Lectionary Reflections for Good Friday (C)
Readings for Good Friday, Year C, Apr. 9, 2004
- Isaiah 52:13-53:12
- Hebrews 10:1-25
- John (18:1-40) 19:1-37
Every Good Friday, for the past ten years, I have been reminded of the day when young Jamal came to my pastoral office, on the behest of his grandmother, for me to explain to him the significance of the day. Annoyed that his only Friday of spring break was, as he described it, “spent all day in church on an execution,” Jamal banged on my door for his appointment. Slouched in the chair before me his wary eyes met mine. And it was in that moment I knew I had to make good with the ten minutes he had allotted me.
I explained to Jamal that Good Friday is an important day in the Christian liturgical calendar because it is not only the day of remembering Jesus’ death at Calvary, but it is also the day that invites us each year as Christians to think of new ways that might move us toward living more faithfully in the blessing of the Resurrection. As a violent death that has gone unnoticed through millennia, Jesus’ day of execution becomes our day of truth-telling that, unlike the Roman officials, invites us to emulate Jesus’ ethic of accountability, his paradigm for social justice, and his act of love for humanity.
As a violent death that has gone unnoticed through millennia, Jesus’ day of execution becomes our day of truth-telling that, unlike the Roman officials, invites us to emulate Jesus’ ethic of accountability, his paradigm for social justice, and his act of love for humanity.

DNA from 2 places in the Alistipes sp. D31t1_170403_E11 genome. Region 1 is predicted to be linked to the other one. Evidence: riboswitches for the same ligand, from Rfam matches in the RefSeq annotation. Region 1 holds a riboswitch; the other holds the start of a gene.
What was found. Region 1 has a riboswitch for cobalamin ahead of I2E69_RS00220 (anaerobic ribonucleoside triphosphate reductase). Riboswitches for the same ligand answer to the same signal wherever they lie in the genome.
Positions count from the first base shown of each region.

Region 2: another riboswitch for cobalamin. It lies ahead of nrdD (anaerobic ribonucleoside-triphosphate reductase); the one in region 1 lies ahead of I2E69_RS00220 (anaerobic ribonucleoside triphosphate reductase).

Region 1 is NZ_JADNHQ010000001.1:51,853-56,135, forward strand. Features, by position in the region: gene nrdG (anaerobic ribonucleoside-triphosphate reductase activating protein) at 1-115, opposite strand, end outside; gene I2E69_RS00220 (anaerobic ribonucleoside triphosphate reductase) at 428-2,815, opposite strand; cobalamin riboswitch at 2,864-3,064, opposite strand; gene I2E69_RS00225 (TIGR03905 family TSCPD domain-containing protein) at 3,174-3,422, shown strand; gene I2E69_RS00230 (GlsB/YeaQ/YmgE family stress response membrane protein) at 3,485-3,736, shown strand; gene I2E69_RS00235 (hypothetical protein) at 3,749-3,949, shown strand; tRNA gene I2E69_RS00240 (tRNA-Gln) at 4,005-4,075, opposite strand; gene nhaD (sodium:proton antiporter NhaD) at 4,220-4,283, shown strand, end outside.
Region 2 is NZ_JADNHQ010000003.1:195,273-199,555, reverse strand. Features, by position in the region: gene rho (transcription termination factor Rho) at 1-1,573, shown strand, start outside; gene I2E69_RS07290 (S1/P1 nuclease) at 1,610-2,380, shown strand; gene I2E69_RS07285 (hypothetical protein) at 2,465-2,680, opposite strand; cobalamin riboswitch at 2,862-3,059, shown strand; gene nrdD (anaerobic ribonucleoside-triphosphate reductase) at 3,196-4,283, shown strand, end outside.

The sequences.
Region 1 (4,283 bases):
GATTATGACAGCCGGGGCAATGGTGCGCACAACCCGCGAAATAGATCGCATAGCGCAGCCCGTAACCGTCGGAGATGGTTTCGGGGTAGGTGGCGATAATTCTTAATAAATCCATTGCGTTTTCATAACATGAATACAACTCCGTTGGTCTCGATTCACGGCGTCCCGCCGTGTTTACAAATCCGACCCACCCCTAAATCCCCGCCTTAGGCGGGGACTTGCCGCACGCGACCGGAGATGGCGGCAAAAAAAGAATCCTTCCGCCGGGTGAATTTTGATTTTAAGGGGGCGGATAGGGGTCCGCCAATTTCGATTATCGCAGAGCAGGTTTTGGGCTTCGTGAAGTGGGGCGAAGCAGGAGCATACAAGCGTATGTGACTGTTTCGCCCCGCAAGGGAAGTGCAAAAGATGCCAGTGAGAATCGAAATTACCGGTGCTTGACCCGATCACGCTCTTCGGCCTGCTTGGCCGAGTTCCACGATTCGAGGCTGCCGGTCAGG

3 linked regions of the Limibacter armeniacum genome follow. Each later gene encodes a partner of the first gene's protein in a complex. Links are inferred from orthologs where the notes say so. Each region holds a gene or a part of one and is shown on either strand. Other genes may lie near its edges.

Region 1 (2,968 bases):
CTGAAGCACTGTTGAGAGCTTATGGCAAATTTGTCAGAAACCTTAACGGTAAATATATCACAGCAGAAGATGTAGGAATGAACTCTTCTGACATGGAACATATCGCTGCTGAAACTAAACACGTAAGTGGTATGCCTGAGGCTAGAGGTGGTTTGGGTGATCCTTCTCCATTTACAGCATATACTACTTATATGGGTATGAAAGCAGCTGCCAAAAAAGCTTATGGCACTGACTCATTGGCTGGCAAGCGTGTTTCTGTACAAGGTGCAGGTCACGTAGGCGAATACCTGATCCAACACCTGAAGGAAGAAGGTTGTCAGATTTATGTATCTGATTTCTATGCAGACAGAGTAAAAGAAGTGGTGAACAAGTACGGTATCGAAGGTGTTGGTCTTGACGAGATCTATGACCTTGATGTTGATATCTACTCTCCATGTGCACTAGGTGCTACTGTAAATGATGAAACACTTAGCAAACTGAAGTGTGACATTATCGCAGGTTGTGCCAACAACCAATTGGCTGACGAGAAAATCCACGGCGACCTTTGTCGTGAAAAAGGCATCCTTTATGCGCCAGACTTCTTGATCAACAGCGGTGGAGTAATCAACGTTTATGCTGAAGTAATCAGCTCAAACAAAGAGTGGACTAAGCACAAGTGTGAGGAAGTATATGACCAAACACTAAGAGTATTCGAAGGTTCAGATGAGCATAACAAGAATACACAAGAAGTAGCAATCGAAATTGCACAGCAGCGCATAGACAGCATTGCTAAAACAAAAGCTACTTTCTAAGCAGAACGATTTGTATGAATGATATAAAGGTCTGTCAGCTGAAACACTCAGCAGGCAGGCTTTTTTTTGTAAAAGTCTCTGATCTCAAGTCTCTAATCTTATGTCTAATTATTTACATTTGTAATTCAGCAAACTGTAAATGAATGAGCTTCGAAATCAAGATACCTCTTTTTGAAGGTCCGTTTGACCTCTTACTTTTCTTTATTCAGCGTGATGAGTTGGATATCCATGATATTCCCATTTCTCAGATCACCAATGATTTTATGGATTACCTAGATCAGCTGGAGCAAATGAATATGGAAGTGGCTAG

In calling the High Priest on his actions (John 18:20-23), Jesus speaking his truth to power in the face of imminent death is a defiant act but also an act of an ethic of accountability. “I have spoken openly to the world; I have always taught in the synagogues and in the temple, where all the Jews come together. I have said nothing in secret. . . If I have spoken wrongly, bear witness to the wrong; but if I have spoken rightly, why do you strike me?”
Jesus’ day of execution as a paradigm for social justice invites us to not only look at the cross in that instance in 33 A.D., but the event also invites us to look at the cross through time. And in looking at the cross along the human time line we are made to see all the places in the world where violence has been hidden, unexamined and unaccounted for, such as the killing fields of Cambodia, the death camps of Auschwitz, the genocidal murders of the Tutsi minority in Rwanda, and the enslavement of people of the African Diaspora here in the U.S. South.
The cross in this way functions as the site where all forms of violence is exposed and where all forms of injustice are delegitimized. And in so doing, the cross then demystifies evil and the cross forces you to look at your actions and the actions of your government in light of it.
As an act of his love for humanity, Jesus gives us the gift of the cross. The cross is the site where Christ meets us neither as a sacrificial lamb as a symbol of redemptive suffering nor as a divine transaction as a sign for our sins, but instead Christ meets us as a co-sufferer in the world as evidence of his presence delicately tying our fragile humanity to one another.